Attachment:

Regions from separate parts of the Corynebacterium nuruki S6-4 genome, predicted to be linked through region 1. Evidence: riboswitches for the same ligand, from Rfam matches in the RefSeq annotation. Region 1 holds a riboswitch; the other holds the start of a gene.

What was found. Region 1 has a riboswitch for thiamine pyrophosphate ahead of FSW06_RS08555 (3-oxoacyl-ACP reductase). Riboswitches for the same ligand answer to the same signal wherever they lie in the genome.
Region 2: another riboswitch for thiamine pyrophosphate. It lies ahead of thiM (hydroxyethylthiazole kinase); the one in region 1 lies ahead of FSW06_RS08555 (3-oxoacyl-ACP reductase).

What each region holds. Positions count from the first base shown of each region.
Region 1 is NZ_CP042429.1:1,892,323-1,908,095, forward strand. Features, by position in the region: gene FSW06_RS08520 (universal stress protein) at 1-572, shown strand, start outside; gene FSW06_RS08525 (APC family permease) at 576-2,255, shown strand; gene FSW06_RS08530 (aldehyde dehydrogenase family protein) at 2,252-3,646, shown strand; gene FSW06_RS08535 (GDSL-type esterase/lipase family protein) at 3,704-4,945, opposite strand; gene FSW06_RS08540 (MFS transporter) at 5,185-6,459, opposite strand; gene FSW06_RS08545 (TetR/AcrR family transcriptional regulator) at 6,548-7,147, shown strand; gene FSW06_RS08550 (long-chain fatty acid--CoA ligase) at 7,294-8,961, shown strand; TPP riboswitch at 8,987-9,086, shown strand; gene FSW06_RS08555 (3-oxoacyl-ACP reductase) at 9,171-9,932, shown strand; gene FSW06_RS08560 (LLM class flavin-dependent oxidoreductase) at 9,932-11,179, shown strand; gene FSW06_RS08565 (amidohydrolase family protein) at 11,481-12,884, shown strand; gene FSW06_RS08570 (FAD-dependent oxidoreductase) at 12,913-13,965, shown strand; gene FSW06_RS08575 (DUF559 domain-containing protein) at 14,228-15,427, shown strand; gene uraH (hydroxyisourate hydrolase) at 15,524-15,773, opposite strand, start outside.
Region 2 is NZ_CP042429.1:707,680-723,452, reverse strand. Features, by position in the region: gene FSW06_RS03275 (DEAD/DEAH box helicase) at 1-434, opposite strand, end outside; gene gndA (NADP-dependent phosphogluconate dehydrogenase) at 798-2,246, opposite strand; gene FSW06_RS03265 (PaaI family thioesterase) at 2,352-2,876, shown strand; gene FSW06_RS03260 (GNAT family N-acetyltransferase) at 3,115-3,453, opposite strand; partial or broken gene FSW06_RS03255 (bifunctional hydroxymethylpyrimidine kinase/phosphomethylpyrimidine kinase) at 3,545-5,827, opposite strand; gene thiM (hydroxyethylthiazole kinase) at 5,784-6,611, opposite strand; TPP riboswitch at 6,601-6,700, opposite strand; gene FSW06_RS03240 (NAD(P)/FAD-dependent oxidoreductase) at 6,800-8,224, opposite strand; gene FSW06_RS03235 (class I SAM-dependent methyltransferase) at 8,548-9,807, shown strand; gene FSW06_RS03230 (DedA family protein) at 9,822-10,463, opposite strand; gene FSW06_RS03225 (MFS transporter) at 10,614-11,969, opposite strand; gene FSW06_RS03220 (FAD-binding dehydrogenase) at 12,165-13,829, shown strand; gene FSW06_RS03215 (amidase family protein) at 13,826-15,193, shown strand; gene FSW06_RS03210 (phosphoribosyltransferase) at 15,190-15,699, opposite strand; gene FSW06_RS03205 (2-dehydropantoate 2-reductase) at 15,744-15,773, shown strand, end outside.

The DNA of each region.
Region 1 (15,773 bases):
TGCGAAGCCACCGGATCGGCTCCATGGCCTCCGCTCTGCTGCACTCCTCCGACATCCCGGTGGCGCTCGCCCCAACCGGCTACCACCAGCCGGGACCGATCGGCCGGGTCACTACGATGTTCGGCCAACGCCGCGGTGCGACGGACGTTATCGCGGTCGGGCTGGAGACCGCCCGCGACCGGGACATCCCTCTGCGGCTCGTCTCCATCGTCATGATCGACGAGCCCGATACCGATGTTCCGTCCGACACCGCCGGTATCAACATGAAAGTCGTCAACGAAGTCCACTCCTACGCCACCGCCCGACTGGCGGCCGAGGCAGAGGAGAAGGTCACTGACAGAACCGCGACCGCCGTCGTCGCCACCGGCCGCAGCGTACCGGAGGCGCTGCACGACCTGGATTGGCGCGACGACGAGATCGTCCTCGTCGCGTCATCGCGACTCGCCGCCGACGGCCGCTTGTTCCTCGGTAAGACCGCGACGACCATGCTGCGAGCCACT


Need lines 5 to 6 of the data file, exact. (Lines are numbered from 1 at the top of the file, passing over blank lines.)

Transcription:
Region 1 is NZ_CP042429.1:1,892,323-1,908,095, forward strand. Features, by position in the region: gene FSW06_RS08520 (universal stress protein) at 1-572, shown strand, start outside; gene FSW06_RS08525 (APC family permease) at 576-2,255, shown strand; gene FSW06_RS08530 (aldehyde dehydrogenase family protein) at 2,252-3,646, shown strand; gene FSW06_RS08535 (GDSL-type esterase/lipase family protein) at 3,704-4,945, opposite strand; gene FSW06_RS08540 (MFS transporter) at 5,185-6,459, opposite strand; gene FSW06_RS08545 (TetR/AcrR family transcriptional regulator) at 6,548-7,147, shown strand; gene FSW06_RS08550 (long-chain fatty acid--CoA ligase) at 7,294-8,961, shown strand; TPP riboswitch at 8,987-9,086, shown strand; gene FSW06_RS08555 (3-oxoacyl-ACP reductase) at 9,171-9,932, shown strand; gene FSW06_RS08560 (LLM class flavin-dependent oxidoreductase) at 9,932-11,179, shown strand; gene FSW06_RS08565 (amidohydrolase family protein) at 11,481-12,884, shown strand; gene FSW06_RS08570 (FAD-dependent oxidoreductase) at 12,913-13,965, shown strand; gene FSW06_RS08575 (DUF559 domain-containing protein) at 14,228-15,427, shown strand; gene uraH (hydroxyisourate hydrolase) at 15,524-15,773, opposite strand, start outside.
Region 2 is NZ_CP042429.1:707,680-723,452, reverse strand. Features, by position in the region: gene FSW06_RS03275 (DEAD/DEAH box helicase) at 1-434, opposite strand, end outside; gene gndA (NADP-dependent phosphogluconate dehydrogenase) at 798-2,246, opposite strand; gene FSW06_RS03265 (PaaI family thioesterase) at 2,352-2,876, shown strand; gene FSW06_RS03260 (GNAT family N-acetyltransferase) at 3,115-3,453, opposite strand; partial or broken gene FSW06_RS03255 (bifunctional hydroxymethylpyrimidine kinase/phosphomethylpyrimidine kinase) at 3,545-5,827, opposite strand; gene thiM (hydroxyethylthiazole kinase) at 5,784-6,611, opposite strand; TPP riboswitch at 6,601-6,700, opposite strand; gene FSW06_RS03240 (NAD(P)/FAD-dependent oxidoreductase) at 6,800-8,224, opposite strand; gene FSW06_RS03235 (class I SAM-dependent methyltransferase) at 8,548-9,807, shown strand; gene FSW06_RS03230 (DedA family protein) at 9,822-10,463, opposite strand; gene FSW06_RS03225 (MFS transporter) at 10,614-11,969, opposite strand; gene FSW06_RS03220 (FAD-binding dehydrogenase) at 12,165-13,829, shown strand; gene FSW06_RS03215 (amidase family protein) at 13,826-15,193, shown strand; gene FSW06_RS03210 (phosphoribosyltransferase) at 15,190-15,699, opposite strand; gene FSW06_RS03205 (2-dehydropantoate 2-reductase) at 15,744-15,773, shown strand, end outside.